from this column, Nov. 12, 1957
Today I met a man who lost even more. He lost a son.
The man's name is George Bergeman. He lives in Montebello, where he owns a glass and mirror company.
The week end before last, he and his wife went out of town. When they returned a week ago Monday, they found a note from their son, George Jr., 24, a student at East Los Angeles Junior College, indicating that the boy had left home.
To them, it was a real shocker. There'd been no trouble, no arguments, no problems of any kind.
Then, last Friday, police found the boy's body and, alongside of it, the note:
"Dear Mom & Dad,
"I know I was weak and this is the coward's way, but I guess I am a coward . . .
"My biggest weakness was gambling and those lousy pinball machines. I couldn't leave them alone, even when it wasn't my own money.
"That's what happened to your hundred dollars, and the reason I lost everything worthwhile I ever had.
"I ruined my life, so ending it doesn't matter. I'm sorry it had to be like this . . ."
The dead boy's father brought the letter along when he talked to me.
"I don't know what it was about the pinball games," he said, "but my boy has been hooked on them since he got out of high school. He was playing them before he was 18.
"They let him play them," he added bitterly.
"They" were some of the 40 owners of the so-called "amusement" pinball games in the town of Montebello.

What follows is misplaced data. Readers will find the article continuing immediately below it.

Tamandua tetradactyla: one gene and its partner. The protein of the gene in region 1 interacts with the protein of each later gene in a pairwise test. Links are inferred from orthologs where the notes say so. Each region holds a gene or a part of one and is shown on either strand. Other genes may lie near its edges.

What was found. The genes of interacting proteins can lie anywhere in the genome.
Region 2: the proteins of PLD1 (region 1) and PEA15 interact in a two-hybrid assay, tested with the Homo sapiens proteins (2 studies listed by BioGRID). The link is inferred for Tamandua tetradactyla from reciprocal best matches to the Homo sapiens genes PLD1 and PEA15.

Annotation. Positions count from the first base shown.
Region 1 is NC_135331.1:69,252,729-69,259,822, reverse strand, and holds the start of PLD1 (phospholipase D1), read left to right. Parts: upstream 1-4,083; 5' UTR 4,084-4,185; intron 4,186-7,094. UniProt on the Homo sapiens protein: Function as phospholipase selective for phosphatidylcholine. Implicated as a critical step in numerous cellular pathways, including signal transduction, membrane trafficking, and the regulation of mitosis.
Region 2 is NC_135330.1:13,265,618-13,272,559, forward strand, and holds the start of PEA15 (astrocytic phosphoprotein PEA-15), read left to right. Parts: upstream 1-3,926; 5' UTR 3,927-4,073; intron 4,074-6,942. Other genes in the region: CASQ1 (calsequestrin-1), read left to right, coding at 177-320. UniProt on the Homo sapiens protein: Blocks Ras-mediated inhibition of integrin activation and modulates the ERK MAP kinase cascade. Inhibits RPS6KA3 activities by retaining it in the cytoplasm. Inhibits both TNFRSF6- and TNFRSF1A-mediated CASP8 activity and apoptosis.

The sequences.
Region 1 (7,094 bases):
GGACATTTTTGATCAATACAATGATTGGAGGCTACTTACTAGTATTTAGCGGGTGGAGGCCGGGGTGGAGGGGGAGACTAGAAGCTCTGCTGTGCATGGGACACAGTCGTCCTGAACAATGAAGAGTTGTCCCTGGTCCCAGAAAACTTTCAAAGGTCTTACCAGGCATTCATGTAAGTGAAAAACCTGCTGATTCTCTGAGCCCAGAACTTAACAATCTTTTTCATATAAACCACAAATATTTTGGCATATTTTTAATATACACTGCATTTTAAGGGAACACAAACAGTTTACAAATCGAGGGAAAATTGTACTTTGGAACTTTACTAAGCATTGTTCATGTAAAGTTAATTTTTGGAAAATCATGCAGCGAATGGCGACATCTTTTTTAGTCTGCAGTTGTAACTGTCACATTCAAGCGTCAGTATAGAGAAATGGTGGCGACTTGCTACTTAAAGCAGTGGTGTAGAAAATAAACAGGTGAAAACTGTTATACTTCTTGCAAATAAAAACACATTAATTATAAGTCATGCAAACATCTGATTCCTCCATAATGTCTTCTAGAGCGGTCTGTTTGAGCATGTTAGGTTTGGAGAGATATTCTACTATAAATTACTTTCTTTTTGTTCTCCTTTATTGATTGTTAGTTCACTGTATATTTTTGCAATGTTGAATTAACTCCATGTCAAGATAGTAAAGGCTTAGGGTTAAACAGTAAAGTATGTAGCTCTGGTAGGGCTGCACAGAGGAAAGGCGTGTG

"The boy was brilliant -- a top student," Bergeman continued. "When he graduated from high school they announced over the loud-speaker that he was among the top 2% in the nation in math. He loved math."
The boy's father said he knew that his son was pouring money into the machines, trying to beat the percentages, hoping for the big pay-off.
"I got reports," he said. "One time, a neighbor who owns a restaurant told me about George hanging around in there. He promised to keep him away from the machine and he did.
"But," Bergeman sighed, "there are machines all over town. I'd go around to other places -- bars, liquor stores, cafes -- asking them to stop making pay-offs. I took it up with some of the responsible people in town.
"They'd just laugh at me. They'd say, 'Those machines don't make pay-offs. They're just for amusement.' "
George Bergeman Sr. slumped back into his chair. "Amusement," he repeated. "My son lost $100 into those machines in the two days before his death."
The amount didn't startle me. Nor did the fact that allegedly respectable merchants permitted minors to gamble in their establishments. The machines are geared to swallow nickels as fast as you can pump them in. Anybody's nickels.
They're outlawed in the unincorporated areas of the county, but the guiding fathers of several small towns within the county saw fit to legalize them, in spite of the fact that they're almost impossible to police for pay-offs.
And in spite of the claim by El Monte Police Chief Jay Sherman (who recently won an eight-year fight with City Hall to get them out of his town) that the machines are definitely syndicate-controlled.
Maybe It'll Help
George Bergeman told me that now he's going to see what he can do about the machines in Montebello.